Similarly, suppose the NFL's Competition Committee decides, for demonstrably corrupt reasons, to eliminate the forward pass next season. Suppose they took bribes from QBs with no passing game. This may well give teams and referees grounds to engage in collective, widespread "civil disobedience" by continuing to use and recognize forward passes But it would not license or justify players deciding that since the governing board is corrupt, they, the players, should do whatever they want whenever they want.

Even if a system is unjust or deeply unjust, there might be reasons to play along with certain parts of it, and play along with certain rules. 

Let's apply some of this to the Trump election of 2016. Trump's election resulted from demonstrable voter incompetence. If voters had been adequately informed and reasoned in an adequate way, Trump would not have been the Republican candidate, let alone the winner. Nevertheless, it would not be acceptable for me, on January 21, 2017, to depose Trump and attempt to install myself as the new president. Doing so would cause massive chaos and violence, and further, even if (thanks to the Competence Principle) Trump should not rule, there is also no legitimate reason why I should rule.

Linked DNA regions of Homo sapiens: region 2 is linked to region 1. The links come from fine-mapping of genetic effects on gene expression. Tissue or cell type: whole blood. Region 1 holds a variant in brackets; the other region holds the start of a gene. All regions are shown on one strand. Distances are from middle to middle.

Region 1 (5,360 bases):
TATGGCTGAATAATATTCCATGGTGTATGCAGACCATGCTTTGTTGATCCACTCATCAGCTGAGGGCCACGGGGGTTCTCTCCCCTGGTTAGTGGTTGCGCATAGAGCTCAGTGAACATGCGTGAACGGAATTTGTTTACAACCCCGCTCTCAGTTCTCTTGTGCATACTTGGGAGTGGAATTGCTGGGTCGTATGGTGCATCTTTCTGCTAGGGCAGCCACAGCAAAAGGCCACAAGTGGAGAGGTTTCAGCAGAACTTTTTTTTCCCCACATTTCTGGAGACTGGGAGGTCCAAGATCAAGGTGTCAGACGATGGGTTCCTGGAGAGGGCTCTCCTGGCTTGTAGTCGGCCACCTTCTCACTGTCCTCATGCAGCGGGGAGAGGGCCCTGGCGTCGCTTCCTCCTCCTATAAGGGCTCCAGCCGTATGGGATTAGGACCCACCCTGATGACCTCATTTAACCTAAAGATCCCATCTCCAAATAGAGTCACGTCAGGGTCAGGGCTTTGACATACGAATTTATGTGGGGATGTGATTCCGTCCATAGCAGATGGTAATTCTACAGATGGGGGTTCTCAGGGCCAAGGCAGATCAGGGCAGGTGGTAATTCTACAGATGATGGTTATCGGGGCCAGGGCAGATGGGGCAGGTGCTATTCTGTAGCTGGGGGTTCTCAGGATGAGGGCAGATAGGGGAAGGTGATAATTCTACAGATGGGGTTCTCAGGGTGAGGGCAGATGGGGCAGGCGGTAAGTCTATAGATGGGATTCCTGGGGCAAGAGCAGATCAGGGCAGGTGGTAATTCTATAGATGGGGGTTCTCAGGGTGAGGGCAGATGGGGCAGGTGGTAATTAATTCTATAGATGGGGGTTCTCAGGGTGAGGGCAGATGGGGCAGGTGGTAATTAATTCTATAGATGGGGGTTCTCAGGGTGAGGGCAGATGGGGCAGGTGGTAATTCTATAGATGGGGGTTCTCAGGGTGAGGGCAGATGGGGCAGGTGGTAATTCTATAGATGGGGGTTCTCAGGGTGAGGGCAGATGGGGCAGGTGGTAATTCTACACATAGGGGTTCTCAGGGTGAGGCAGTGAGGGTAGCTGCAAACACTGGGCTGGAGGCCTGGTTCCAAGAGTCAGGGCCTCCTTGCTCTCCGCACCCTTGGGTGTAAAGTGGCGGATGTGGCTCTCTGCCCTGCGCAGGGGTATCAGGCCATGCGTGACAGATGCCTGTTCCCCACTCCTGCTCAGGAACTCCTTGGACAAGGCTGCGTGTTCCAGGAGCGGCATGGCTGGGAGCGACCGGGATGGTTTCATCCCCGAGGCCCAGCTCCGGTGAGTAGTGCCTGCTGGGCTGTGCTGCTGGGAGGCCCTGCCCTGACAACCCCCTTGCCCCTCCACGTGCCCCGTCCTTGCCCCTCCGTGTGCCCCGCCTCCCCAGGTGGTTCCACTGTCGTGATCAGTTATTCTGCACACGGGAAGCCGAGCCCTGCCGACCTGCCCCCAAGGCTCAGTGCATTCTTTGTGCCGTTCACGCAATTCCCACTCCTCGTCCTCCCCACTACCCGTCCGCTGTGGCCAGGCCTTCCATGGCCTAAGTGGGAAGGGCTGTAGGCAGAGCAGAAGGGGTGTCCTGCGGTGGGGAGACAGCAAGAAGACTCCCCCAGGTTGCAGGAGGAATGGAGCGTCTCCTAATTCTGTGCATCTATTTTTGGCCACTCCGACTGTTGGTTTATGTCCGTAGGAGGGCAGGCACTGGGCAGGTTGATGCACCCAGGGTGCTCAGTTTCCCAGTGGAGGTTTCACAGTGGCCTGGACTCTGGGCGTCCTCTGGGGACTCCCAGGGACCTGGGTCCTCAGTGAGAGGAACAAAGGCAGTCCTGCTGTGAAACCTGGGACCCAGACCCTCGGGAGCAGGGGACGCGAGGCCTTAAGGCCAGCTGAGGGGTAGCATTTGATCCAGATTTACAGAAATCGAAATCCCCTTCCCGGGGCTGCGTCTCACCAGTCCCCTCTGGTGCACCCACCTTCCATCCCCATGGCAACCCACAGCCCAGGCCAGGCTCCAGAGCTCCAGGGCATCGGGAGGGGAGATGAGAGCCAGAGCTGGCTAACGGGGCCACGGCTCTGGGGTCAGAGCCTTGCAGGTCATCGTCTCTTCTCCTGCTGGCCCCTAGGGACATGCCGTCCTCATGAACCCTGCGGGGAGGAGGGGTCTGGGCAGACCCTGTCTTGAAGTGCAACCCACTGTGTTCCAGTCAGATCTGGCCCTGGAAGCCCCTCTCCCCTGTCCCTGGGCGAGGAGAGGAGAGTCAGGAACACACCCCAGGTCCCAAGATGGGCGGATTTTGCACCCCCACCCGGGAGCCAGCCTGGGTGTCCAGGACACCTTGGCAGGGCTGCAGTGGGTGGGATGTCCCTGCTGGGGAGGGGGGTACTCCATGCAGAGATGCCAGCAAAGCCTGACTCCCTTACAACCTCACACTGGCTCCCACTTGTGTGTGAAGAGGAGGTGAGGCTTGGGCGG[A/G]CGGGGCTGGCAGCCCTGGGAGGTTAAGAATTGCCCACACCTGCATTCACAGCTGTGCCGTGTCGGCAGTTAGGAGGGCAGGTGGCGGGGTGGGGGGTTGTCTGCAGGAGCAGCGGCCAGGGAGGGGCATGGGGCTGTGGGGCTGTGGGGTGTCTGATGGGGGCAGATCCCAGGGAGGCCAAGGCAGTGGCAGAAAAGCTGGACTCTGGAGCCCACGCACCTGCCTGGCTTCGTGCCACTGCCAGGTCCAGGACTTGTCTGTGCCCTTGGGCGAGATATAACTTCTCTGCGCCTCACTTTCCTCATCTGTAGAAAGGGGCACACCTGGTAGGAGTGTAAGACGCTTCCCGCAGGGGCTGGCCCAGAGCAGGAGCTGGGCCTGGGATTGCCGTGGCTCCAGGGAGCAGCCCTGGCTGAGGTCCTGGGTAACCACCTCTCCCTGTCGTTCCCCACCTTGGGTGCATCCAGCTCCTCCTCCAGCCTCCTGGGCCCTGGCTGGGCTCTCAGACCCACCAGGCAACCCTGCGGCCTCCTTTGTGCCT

Biden was lawfully elected. Even within the rules of the election, Trump did not have grounds for rejecting Biden's win. But even if you think, as I do, that anarchism is just, or that certain forms of epistocracy are probably more justifiable than democracy (though they are unjust because they are statist), that doesn't mean you should think it's acceptable for a standing president to induce a mob to attack the Capitol to overthrow an election. The background injustice of the system is not a blank check for anyone to seize power or to attack legislators whenever they dislike their decisions. 

I think there's good work to be done here on "playing along" inside unjust systems. I discuss some of that here, in When All Else Fails: The Ethics of Resistance to State Injustice. For instance, I argue that if you were to take a job with the Nazi government doing a legitimate function, such as teaching schoolchildren to read, you should still do it competently, even though others should try to sabotage its illegitimate functioning.